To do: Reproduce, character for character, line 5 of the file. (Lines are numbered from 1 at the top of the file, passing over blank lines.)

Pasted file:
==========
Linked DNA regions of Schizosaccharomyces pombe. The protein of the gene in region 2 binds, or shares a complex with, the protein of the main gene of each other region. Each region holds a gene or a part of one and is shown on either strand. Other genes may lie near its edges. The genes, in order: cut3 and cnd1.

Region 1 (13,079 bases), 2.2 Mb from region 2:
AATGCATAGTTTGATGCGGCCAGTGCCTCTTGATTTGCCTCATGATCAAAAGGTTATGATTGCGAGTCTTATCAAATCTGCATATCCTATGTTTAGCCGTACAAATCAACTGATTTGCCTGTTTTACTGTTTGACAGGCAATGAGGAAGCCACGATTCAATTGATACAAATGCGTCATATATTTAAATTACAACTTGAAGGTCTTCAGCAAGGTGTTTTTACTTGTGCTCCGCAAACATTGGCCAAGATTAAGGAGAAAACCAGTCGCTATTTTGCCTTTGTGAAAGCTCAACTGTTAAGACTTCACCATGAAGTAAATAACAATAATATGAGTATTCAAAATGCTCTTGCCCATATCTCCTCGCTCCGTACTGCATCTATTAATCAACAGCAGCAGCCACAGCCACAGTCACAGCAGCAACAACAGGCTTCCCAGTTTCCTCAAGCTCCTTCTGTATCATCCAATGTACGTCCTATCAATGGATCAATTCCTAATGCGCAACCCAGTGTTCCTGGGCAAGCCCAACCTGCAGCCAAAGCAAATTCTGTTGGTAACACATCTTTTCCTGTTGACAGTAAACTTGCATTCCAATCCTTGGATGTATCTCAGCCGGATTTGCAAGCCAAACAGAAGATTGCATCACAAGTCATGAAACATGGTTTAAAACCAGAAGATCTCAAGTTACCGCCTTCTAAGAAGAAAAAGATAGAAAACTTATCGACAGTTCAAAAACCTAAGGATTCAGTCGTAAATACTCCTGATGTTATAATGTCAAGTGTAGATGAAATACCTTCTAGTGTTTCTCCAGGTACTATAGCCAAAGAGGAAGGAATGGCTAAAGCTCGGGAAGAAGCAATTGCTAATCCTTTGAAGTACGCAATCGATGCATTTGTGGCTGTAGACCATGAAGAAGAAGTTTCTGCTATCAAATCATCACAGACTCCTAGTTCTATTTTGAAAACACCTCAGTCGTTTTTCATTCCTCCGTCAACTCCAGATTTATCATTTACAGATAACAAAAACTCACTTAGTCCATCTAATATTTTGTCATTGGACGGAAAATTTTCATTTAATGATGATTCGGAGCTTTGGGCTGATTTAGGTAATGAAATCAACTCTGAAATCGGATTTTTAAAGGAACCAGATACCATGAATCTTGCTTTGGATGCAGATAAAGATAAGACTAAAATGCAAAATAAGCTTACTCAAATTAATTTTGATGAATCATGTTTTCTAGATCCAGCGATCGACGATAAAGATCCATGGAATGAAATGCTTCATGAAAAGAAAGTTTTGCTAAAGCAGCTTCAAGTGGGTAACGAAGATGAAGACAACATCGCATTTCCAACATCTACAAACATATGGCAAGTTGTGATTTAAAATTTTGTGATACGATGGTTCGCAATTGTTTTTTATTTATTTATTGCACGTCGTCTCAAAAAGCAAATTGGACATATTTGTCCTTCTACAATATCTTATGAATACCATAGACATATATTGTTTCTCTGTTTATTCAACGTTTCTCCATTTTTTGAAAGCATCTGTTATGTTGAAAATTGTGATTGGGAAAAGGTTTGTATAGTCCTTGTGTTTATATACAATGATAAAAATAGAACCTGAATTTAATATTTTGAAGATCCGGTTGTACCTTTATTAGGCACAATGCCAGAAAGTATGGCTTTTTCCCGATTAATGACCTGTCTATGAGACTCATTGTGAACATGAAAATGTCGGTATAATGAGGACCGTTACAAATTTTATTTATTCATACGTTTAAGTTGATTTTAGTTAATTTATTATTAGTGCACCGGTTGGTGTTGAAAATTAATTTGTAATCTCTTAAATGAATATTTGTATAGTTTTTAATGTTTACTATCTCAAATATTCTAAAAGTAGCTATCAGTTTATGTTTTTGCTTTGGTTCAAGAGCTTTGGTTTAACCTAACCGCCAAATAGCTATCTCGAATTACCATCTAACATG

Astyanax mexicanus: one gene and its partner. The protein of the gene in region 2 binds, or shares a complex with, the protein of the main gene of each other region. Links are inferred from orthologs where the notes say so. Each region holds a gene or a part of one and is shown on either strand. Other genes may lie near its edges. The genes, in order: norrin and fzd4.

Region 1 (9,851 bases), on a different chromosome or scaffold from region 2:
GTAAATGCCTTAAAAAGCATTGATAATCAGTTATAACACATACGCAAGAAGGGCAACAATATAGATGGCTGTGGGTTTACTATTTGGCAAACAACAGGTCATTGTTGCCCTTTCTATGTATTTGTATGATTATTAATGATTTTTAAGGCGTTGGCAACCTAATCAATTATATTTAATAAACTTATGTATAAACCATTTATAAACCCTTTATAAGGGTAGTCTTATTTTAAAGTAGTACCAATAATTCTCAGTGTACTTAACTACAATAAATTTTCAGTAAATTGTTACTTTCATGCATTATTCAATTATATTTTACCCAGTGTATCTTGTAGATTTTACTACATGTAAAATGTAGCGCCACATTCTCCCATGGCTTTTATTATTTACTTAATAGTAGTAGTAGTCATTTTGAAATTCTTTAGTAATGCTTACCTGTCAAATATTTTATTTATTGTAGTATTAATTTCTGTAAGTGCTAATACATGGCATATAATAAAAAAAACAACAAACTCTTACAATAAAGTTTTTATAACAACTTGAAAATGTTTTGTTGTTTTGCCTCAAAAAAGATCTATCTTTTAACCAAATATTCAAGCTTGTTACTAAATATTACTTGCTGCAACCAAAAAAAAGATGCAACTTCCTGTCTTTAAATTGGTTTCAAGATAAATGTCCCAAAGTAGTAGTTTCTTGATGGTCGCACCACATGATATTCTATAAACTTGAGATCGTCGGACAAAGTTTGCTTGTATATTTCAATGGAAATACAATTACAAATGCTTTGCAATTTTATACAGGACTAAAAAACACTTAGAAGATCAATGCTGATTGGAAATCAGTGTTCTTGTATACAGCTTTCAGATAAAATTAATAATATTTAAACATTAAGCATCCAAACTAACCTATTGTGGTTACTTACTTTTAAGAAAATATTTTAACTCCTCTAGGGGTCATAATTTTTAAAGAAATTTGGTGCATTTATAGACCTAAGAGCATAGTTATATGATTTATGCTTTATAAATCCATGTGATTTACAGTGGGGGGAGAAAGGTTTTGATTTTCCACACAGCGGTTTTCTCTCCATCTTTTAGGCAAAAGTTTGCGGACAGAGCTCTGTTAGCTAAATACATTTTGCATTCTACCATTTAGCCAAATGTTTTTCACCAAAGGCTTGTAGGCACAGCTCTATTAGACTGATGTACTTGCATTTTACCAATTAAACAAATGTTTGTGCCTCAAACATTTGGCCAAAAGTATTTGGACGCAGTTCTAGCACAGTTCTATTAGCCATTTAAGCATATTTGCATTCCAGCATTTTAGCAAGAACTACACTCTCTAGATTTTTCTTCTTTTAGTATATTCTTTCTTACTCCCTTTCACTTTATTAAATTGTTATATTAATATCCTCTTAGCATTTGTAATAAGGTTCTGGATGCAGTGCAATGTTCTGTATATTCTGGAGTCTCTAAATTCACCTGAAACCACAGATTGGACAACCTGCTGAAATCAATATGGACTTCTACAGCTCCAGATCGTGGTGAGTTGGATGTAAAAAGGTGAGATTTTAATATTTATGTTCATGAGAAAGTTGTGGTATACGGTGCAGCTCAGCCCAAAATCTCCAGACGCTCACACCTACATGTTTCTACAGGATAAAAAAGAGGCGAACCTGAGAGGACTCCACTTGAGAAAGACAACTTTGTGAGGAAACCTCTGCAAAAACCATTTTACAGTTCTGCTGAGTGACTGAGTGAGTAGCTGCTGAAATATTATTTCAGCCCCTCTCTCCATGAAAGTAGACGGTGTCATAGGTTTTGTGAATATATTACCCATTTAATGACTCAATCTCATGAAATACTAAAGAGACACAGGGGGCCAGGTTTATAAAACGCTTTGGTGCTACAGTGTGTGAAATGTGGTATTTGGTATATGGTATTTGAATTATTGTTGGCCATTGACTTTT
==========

Region 1 (9,851 bases), on a different chromosome or scaffold from region 2: